Angela M. Wozniak’s election to the Assembly in 2014 marked a highlight for the Conservative Party.
Her victory in heavily Democratic Cheektowaga and Depew made the rookie assemblywoman the highest-ranking elected Conservative in New York State.
But all that pride is fading away with Wozniak’s announcement Tuesday that she will not seek a second term in Albany. Following revelations of an extramarital affair with a staff member – and her subsequent apologies to constituents – the assemblywoman said she “will be taking this time to focus on my family.”
“I extend my sincere appreciation to everyone for their support over the past two years,” she said in a statement. “It has been an honor and a privilege to represent the great residents of our community.”
Now, Ralph C. Lorigo, the Erie County Conservative Party chairman, acknowledges that his hopes for an official Conservative to shine in the State Legislature have been dashed.
“I am obviously disappointed she got herself involved in this situation,” he said. “She is a registered Conservative who espoused conservative values and promoted them in the legislation she sponsored.
“She could have been a rising star,” he added. “We had high hopes for her.”
Wozniak, 29, scored one of the region’s top political upsets in 2014 when she was elected on the Republican and Conservative lines in the heavily Democratic 143rd District. In fact, the Cheektowaga-Depew area had previously produced top Democratic figures like former County Executive Dennis T. Gorski and former Assembly Majority Leader Paul A. Tokasz.
But Wozniak rode an anti-corruption wave in 2014 following the resignation of Democrat Dennis H. Gabryszak, who left the Assembly following his own scandal amid allegations of sexually harassing staff members.
Wozniak’s decision not to seek re-election was expected after both Conservative and Republican leaders expressed concern about her continued political viability. Following revelations of her extramarital activities, the leaders proved especially wary about her electoral prospects in the atmosphere of scandal hanging over Albany in recent months.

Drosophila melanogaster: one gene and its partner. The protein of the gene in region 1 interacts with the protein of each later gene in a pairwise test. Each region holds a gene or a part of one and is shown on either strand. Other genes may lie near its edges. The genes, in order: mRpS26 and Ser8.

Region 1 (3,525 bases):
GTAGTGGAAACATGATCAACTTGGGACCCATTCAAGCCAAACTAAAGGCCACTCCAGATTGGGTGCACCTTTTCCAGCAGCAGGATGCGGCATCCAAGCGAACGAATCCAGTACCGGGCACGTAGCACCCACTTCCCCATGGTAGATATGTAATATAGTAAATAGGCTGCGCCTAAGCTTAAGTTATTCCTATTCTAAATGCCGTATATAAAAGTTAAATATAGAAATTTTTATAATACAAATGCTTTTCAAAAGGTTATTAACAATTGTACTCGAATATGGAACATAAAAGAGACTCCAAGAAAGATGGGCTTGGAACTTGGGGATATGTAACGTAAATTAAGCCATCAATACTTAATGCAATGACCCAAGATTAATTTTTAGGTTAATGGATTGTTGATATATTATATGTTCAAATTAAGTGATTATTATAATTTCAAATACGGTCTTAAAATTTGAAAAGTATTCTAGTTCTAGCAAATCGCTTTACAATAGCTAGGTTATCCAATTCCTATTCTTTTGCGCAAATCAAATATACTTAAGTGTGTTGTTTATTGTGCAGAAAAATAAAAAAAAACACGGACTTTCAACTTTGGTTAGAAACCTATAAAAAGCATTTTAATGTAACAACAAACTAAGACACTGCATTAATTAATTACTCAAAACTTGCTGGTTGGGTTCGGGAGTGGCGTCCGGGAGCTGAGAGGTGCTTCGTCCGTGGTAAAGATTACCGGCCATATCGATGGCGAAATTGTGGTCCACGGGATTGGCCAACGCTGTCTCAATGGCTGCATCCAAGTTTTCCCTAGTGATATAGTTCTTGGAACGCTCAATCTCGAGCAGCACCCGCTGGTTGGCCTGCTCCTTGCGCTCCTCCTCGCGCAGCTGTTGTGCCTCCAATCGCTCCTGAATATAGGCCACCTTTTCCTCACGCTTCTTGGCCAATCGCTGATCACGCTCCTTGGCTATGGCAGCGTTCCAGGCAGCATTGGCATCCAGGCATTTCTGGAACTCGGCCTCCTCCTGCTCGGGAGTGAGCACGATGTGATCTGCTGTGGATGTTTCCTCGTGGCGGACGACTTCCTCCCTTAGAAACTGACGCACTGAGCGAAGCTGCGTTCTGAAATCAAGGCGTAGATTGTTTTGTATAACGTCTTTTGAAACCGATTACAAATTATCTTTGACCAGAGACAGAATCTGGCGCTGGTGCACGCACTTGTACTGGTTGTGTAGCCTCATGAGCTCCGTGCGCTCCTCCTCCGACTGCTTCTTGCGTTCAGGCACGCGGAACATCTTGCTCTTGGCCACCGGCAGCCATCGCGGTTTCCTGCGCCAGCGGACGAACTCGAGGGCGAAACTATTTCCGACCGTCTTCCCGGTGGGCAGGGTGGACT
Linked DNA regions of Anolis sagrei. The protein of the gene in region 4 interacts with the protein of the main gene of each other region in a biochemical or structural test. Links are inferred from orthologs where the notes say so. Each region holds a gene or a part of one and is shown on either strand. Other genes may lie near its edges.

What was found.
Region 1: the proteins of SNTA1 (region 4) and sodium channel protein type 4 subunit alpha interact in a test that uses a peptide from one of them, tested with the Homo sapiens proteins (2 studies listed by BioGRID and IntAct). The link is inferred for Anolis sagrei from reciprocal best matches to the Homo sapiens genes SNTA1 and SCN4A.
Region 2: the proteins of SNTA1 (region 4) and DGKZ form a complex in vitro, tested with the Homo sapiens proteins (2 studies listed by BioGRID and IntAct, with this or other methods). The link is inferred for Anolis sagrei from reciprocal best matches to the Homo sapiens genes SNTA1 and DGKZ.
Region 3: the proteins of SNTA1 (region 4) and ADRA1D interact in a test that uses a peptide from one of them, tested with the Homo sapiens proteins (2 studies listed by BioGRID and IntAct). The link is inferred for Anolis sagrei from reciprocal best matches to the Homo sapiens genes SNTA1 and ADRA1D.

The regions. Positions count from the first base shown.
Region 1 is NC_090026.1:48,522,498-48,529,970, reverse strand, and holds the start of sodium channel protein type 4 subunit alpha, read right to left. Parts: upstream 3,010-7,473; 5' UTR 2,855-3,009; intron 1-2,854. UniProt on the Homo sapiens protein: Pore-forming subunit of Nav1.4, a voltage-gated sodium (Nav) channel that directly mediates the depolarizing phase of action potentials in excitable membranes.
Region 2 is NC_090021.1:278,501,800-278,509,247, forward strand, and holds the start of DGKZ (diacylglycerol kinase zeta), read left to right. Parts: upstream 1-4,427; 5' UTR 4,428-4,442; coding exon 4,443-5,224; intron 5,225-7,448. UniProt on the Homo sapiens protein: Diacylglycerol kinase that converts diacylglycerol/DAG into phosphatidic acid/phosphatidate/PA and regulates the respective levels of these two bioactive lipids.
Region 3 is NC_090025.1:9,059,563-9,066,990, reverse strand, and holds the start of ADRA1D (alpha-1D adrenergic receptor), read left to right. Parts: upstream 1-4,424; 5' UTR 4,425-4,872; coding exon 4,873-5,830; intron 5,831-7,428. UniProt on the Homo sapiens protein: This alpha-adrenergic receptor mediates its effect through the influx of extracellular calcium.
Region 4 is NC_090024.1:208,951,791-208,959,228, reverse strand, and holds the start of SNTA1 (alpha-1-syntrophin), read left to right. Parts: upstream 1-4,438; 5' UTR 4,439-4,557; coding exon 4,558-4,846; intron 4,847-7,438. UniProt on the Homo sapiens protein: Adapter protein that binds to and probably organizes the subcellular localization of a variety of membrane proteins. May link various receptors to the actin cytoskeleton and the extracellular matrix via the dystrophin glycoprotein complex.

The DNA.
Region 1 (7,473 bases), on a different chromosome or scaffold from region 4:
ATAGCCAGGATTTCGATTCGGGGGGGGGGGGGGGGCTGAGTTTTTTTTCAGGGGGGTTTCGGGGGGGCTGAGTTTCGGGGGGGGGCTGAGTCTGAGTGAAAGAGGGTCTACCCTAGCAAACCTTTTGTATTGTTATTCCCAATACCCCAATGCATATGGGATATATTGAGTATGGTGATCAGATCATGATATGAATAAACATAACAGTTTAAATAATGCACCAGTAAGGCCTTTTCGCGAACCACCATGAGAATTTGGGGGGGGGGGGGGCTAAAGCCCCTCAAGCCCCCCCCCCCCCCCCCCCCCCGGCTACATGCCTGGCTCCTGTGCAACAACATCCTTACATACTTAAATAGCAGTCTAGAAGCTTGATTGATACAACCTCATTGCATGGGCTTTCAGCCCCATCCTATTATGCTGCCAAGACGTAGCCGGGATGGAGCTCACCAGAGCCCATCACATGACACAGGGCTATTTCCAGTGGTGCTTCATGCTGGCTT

Two months ago, Lorigo labeled Wozniak’s situation “very disturbing” after she apologized to her family (she is married with a child) and her constituents in a video.
“My personal feeling is not positive for her carrying that endorsement,” Lorigo said then. “This has affected her ability to effectively deal with her constituents.
“I personally find that to be difficult with this set of circumstances,” he added.
Wozniak acknowledged the affair in March with the statement her attorney issued: “I showed very poor judgment in having a relationship with a staffer, and for that I would like to apologize to my family and to my constituents,” she said.
In March, the Assembly Ethics Committee also found that she had not engaged in sexual harassment.
“I am pleased to have been cleared of the charges for sexual harassment, ‘sexual quid pro quo’ or causing a sexually hostile work environment,” she said. “I am not permitted to respond to findings that I made a false statement to an individual that reflected poorly on my staffer’s job performance.”
Erie County GOP Chairman Nicholas A. Langworthy said he has now begun the process of finding another Republican candidate and has several candidates in mind.
Democrats, meanwhile, expect a competitive primary in September between Cheektowaga Councilman James P. Rogowski and University at Buffalo Law School professor Monica P. Wallace.